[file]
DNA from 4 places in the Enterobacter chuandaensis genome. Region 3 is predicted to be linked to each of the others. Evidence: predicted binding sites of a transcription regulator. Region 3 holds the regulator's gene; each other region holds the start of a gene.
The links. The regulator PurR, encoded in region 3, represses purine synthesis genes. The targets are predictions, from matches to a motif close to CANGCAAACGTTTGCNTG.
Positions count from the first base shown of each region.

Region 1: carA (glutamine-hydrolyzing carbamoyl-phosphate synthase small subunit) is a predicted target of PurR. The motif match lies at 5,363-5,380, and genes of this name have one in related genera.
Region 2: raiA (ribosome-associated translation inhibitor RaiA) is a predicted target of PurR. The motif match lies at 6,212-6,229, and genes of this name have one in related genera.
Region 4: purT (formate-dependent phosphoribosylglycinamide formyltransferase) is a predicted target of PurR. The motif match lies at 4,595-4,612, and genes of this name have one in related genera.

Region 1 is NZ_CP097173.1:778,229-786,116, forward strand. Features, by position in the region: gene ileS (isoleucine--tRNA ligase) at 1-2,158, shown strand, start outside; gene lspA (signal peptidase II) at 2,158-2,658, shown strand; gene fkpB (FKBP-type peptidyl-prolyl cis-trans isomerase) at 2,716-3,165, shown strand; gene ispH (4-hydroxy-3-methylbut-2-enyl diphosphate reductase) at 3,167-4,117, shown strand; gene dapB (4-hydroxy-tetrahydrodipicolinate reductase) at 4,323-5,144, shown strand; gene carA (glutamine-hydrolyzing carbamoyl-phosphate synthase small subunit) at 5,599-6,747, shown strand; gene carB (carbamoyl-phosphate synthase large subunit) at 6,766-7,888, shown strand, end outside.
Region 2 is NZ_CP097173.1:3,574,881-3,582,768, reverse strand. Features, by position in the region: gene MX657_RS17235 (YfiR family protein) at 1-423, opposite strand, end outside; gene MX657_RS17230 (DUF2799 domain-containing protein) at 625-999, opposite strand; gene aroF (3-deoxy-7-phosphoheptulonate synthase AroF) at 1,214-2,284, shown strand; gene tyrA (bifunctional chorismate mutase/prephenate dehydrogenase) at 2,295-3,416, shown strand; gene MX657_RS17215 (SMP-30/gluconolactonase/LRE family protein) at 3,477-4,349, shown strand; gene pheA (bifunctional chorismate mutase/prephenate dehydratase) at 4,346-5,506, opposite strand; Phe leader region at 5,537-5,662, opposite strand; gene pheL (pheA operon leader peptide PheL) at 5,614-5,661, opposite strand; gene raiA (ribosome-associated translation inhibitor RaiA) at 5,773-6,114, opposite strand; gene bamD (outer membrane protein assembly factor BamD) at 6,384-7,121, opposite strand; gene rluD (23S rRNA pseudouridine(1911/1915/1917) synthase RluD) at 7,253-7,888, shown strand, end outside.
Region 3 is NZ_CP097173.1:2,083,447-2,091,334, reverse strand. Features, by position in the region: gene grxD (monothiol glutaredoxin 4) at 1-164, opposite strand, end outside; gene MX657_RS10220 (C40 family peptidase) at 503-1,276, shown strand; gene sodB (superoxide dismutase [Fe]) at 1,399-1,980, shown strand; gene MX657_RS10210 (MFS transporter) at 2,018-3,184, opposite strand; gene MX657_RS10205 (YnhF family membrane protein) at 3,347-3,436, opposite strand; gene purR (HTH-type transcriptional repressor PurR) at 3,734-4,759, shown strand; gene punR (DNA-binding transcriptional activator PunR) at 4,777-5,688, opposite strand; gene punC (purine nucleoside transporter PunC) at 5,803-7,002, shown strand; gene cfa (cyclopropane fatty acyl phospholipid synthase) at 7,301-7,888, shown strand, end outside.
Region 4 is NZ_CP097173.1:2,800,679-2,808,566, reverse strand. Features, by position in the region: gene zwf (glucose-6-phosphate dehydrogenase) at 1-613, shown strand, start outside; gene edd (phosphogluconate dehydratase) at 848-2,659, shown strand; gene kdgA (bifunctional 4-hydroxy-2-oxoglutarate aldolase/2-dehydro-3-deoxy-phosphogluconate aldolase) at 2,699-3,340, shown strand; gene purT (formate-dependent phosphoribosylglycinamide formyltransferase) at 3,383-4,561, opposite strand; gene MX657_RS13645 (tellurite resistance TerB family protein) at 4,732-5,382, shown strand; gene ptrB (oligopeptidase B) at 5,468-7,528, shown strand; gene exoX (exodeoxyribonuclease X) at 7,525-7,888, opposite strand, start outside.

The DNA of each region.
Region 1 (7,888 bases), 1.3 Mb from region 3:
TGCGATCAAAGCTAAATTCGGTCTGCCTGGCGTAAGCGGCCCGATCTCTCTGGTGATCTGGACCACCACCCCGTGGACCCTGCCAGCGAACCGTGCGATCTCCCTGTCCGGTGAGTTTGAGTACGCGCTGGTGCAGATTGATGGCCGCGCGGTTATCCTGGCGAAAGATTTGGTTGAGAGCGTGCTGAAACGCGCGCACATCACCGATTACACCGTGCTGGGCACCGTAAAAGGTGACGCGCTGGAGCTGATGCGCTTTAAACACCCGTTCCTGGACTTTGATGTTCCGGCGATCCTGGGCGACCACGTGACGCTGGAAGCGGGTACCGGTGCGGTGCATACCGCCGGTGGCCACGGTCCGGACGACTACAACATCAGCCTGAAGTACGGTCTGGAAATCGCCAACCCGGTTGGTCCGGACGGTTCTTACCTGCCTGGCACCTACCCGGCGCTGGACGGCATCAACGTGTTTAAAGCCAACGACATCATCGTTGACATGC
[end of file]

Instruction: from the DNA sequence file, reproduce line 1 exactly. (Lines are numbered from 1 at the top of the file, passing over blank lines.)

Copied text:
DNA from 4 places in the Enterobacter chuandaensis genome. Region 3 is predicted to be linked to each of the others. Evidence: predicted binding sites of a transcription regulator. Region 3 holds the regulator's gene; each other region holds the start of a gene.